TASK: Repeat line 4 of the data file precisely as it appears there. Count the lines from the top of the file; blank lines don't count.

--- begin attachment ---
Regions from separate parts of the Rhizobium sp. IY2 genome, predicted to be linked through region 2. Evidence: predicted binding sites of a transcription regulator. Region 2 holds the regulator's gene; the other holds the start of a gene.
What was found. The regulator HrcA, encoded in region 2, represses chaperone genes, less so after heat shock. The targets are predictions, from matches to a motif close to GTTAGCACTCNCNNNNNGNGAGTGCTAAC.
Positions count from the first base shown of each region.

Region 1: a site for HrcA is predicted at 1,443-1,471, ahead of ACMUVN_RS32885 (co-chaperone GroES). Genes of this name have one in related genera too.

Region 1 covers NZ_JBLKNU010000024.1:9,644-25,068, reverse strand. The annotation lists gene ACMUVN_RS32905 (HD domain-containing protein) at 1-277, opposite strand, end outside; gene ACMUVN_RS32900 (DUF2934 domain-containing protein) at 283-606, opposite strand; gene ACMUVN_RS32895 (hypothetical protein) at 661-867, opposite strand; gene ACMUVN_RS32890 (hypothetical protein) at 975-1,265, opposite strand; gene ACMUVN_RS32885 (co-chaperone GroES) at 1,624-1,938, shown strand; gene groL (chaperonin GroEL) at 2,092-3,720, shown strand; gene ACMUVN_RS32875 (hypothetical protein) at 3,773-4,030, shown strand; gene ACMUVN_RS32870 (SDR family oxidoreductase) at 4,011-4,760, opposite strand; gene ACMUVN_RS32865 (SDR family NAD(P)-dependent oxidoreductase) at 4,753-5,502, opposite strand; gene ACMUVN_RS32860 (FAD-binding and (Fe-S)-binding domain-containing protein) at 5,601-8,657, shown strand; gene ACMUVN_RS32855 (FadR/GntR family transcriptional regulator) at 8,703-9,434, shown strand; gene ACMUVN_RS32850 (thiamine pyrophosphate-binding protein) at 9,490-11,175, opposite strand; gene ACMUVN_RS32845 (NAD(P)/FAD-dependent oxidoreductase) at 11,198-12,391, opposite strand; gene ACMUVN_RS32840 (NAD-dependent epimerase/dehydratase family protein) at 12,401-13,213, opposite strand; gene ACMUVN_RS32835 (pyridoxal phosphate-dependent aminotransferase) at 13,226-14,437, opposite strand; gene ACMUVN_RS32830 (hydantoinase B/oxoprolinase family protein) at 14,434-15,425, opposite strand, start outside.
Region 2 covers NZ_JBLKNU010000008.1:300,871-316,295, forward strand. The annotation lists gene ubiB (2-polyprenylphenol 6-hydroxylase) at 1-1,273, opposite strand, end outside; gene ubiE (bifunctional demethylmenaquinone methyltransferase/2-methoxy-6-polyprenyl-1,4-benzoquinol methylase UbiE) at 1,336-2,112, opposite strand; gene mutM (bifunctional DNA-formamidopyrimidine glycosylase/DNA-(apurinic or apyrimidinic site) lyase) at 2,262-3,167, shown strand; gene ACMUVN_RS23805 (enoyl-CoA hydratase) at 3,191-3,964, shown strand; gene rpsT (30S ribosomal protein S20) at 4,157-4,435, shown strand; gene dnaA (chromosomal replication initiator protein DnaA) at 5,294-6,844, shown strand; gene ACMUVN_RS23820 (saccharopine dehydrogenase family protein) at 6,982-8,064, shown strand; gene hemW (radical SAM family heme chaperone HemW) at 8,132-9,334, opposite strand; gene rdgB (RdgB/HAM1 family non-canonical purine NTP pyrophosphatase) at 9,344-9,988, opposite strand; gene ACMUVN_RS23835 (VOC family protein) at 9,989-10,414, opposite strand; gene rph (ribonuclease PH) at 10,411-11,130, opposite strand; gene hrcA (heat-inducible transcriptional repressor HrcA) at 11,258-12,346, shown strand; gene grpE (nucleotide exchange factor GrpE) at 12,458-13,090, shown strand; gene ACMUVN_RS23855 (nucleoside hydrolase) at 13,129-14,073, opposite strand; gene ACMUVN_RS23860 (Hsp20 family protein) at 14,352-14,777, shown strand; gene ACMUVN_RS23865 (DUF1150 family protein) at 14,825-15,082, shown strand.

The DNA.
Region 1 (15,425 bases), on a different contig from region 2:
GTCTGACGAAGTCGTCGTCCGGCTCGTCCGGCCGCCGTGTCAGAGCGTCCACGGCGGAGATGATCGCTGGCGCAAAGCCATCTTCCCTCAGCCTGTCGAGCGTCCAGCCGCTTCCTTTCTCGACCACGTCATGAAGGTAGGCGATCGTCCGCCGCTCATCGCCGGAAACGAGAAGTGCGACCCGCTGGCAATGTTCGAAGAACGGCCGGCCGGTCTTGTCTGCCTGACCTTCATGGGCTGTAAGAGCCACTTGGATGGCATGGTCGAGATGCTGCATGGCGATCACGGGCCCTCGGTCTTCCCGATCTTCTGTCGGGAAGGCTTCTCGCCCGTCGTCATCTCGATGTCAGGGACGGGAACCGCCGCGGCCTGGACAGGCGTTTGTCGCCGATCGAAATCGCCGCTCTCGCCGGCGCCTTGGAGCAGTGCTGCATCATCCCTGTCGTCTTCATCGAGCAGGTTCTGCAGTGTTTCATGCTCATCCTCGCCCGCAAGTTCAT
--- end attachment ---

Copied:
Region 1: a site for HrcA is predicted at 1,443-1,471, ahead of ACMUVN_RS32885 (co-chaperone GroES). Genes of this name have one in related genera too.